Visitation zone shares Copenhagen: “Special treatment”

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Facts: Visitation zones

In 2004, the possibility was introduced for Danish police to establish visitation zones. So far, the zones have been used on around 220 occasions around the country.

The decision is made by the local police chief, the police director, and cannot be appealed.

The zone must be geographically defined and the decision applies initially for two weeks, but can then be extended in installments as long as the police can justify it with reference to specific events.

The police are given the right to randomly search anyone in the zone and also search bags and vehicles.

On December 29, 2022, Danish police introduced a visitation zone in parts of Nørrebro after several stabbings.

Until January 9, 2023, Danish police have searched 163 people and found or seized 18 stabbing weapons, which has led to seven people now being suspected of crime.

In Sweden, visitation zones based on the Danish model have been discussed as a measure against gang crime.

In December 2022, the government and the Sweden Democrats stated that they had taken a decision to investigate the possibility of visitation zones.

Source: Danish police, Swedish parliament

The Copenhagen police have established a search zone after a number of stabbings at the end of December, which means that the police have the right to search people without concrete suspicion.

Last Monday, a young man was stabbed on Nørrebrogade. Three days after the crime, life at the crime scene continues as usual: Copenhageners cycle past the scene unnoticed in the rain.

Cyclists near the site where a young man was stabbed in early January.

A little further down the street, where Nørrebro turns into Nordvest, the police presence is however noticeable.

Several police cars circulate near Mjølnerparken, an area that the Danish state has identified as a “ghetto”, but which has also begun to be filled with trendy bars and cafes.

“Difference if you are an ethnic Dane”

A stone’s throw away from the so-called ghetto, but still within the visitation zone, Naji Ali, 50, runs a reputable bakery.

— I want criminal persons to be punished, but do not think that the police should use visitation zones as a special treatment. If you are an immigrant, young and moving in this area, you can expect to be stopped. It makes a difference if you are ethnic Dane or if you have an immigrant background, he says.

It is a picture that Hanna Munk, 34, shares. In the nine years she has lived on the outskirts of Nørrebro, she has never been stopped by the police, nor does she know anyone who has.

— I don’t feel any more or less safe with a visitation zone, but I’m not personally affected either. So I don’t feel singled out either, she says and continues:

— If it’s a preventive measure, I think it’s good.

Hanna Munk, 34, at Superkilen in Nørrebro, doesn’t notice any difference when Danish police establish a search zone. Has searched 163 people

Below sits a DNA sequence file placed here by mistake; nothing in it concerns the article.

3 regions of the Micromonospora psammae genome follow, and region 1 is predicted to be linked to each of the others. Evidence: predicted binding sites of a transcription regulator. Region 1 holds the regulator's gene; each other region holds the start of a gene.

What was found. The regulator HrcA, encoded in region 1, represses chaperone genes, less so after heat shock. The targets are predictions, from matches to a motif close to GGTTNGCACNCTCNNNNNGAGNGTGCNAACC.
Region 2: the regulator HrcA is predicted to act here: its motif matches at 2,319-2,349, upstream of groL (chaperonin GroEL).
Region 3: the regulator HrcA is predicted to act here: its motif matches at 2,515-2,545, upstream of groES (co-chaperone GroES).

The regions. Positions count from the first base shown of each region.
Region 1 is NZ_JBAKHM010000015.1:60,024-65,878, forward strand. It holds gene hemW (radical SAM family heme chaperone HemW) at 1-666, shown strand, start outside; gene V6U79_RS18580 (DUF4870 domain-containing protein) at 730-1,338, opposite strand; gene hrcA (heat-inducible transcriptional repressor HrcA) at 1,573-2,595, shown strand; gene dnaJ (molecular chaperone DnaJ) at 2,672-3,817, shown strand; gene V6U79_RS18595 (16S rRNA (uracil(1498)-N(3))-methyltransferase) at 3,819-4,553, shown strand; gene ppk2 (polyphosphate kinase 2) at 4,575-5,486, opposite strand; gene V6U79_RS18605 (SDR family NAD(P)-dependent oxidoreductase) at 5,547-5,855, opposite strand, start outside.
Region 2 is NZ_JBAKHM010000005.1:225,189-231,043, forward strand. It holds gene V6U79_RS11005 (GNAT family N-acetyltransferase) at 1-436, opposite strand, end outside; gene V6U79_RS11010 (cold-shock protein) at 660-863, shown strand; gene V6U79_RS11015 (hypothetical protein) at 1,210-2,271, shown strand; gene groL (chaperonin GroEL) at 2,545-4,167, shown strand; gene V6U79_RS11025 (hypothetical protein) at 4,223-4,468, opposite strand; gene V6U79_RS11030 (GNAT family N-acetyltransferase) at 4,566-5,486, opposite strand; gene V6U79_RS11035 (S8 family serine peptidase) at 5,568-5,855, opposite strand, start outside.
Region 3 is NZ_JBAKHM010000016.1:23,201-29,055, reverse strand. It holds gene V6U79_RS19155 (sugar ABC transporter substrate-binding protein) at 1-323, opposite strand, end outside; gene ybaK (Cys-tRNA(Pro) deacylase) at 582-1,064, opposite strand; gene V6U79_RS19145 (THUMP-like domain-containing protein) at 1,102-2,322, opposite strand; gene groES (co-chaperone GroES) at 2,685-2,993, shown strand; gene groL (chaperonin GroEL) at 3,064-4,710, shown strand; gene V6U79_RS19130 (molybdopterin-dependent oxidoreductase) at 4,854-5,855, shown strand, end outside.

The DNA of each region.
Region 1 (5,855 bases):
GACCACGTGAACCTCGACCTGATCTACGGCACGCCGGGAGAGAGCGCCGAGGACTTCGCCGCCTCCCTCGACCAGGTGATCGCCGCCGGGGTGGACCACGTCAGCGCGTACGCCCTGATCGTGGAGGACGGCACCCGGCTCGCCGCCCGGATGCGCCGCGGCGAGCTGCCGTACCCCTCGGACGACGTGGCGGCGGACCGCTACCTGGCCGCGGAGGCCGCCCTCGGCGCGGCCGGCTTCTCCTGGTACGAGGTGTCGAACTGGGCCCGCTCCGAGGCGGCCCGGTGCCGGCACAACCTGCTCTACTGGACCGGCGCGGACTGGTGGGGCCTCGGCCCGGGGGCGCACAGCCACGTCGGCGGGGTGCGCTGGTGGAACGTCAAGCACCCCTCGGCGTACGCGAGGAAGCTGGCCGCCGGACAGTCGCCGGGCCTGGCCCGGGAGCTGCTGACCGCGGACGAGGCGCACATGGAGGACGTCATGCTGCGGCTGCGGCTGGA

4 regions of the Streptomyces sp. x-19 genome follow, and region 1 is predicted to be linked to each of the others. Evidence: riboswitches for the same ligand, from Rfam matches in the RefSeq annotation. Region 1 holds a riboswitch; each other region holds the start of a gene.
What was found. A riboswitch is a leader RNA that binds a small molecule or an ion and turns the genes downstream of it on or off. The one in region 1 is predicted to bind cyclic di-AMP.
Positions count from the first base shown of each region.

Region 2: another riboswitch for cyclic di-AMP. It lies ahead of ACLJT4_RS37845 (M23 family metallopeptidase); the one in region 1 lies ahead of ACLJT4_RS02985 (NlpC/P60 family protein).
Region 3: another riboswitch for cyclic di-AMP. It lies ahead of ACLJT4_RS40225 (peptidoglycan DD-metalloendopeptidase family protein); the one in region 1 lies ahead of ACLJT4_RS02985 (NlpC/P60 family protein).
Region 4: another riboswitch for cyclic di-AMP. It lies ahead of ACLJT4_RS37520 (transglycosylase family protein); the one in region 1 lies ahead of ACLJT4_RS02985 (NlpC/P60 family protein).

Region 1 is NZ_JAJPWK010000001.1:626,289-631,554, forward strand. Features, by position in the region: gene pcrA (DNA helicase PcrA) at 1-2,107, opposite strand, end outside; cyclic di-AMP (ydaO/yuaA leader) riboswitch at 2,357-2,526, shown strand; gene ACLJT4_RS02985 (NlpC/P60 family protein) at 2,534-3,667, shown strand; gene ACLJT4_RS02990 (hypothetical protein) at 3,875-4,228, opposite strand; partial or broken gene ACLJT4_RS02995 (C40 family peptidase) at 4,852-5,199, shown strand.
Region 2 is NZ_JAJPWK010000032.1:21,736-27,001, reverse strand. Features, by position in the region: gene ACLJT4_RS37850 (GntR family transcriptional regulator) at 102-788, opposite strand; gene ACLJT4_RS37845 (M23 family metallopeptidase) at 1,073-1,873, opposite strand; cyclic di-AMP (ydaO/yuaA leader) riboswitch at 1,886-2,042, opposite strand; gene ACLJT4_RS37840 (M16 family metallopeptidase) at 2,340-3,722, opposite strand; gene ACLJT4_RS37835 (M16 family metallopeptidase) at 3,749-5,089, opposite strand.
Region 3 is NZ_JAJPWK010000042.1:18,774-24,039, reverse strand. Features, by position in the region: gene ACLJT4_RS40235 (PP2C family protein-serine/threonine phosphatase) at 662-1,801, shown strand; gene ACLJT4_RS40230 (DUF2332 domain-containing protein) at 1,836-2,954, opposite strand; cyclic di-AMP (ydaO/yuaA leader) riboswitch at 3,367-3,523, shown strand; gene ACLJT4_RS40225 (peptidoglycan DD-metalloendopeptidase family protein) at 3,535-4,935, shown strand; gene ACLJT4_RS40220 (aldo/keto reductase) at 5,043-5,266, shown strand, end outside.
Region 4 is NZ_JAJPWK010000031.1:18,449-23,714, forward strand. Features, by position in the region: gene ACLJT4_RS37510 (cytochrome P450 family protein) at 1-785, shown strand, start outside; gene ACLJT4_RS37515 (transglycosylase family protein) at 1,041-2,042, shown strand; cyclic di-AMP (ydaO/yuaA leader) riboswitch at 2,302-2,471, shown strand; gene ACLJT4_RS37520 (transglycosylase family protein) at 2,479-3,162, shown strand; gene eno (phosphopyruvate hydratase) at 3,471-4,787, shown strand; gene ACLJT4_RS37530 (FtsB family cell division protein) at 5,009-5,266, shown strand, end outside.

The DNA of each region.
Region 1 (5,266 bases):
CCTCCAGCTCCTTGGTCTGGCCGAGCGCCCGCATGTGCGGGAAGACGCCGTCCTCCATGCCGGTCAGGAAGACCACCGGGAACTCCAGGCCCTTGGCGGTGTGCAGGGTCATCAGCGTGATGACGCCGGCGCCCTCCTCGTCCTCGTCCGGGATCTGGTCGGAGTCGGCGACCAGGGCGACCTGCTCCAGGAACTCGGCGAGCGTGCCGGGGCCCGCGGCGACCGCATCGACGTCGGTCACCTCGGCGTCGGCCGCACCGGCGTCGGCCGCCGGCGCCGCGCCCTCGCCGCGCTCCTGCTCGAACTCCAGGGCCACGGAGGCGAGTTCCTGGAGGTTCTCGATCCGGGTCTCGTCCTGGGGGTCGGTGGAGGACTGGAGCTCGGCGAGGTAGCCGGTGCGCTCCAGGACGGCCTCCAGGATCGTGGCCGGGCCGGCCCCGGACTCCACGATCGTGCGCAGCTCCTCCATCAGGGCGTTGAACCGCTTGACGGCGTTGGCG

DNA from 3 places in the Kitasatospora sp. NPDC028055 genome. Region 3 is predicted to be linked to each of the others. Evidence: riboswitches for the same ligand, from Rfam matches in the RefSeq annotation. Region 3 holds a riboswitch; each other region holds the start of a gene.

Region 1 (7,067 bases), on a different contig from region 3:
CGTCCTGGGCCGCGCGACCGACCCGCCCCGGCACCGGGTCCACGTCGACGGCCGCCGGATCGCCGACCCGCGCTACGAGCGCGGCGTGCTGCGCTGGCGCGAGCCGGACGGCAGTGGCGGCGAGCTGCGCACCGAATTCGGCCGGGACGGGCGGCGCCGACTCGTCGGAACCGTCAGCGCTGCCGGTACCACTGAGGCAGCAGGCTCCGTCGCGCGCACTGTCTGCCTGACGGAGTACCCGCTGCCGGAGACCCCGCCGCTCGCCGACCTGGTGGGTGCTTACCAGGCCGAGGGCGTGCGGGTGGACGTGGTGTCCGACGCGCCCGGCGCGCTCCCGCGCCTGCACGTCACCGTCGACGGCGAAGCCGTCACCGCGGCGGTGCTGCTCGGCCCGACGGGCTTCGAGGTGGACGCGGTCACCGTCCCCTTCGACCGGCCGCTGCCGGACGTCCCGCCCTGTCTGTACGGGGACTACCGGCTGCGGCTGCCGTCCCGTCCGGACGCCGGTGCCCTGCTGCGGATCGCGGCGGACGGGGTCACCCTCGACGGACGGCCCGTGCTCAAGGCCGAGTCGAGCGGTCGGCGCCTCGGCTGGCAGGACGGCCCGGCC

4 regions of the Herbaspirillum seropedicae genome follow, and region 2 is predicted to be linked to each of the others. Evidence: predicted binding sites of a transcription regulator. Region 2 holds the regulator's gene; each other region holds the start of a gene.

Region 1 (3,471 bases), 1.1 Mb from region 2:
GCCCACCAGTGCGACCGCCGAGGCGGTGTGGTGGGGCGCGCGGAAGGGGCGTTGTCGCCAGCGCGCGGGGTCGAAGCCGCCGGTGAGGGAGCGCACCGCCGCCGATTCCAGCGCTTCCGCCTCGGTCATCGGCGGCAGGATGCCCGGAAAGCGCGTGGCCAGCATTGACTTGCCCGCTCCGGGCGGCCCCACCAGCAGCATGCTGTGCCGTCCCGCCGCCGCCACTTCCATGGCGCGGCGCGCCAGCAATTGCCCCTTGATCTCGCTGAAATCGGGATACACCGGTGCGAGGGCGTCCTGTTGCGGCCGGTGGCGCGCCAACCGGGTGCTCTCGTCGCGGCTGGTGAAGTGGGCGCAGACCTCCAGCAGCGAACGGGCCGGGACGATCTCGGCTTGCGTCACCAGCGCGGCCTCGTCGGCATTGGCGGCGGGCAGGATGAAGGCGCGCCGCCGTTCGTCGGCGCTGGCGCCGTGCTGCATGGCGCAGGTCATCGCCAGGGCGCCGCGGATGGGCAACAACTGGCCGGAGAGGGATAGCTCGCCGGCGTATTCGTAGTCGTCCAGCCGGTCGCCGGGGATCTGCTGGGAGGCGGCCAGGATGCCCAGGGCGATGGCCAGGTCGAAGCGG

Danish police themselves believe that the latest visitation zone has had the desired effect for a security-creating purpose.

According to police inspector Tomas Marko Juhl, 163 people have been searched between December 29 and January 9, which has resulted in 18 seized or found stabbing weapons and that seven people are now criminal suspects.

A police car on Frederikssundsvej at Nørrebro station in the current visitation zone.

— In this way, we can say that it gives us something. We have seized weapons in an area that we are focusing on, he says and continues with a rhetorical question to himself:

— Could we have found these weapons without a visitation zone? It is of course difficult to answer, but it also sends a signal that we are focusing on an area where there is a lot of crime.

Aware of the criticism

At the same time, he emphasizes that visitation zones are not their only tool, but only part of a larger toolbox.

— If we only had visitation zones, it probably wouldn’t have made a huge difference. Another important thing we focus on is local police officers. They know both the criminal local residents and want to have a conversation in the public space with them. It is to extend a hand so that they feel seen and heard.

A sign at Superkilen in Nørrebro informs that the area is under camera surveillance.

Tomas Marko Juhl believes that people with a foreign background are not searched more frequently than ethnic Danes because of their appearance, but is well aware that some people feel singled out.

— It’s not like we check people completely at random. There is always a concrete evaluation on site. We start from where they move, who they are with, what time of day it is and how they behave, he says and continues:

— We know that some who have been searched many times feel singled out. They feel that they are being controlled as soon as we establish a visitation zone. Others experience it as something positive and can live with being controlled when things are troubled in an area. So we experience both parts.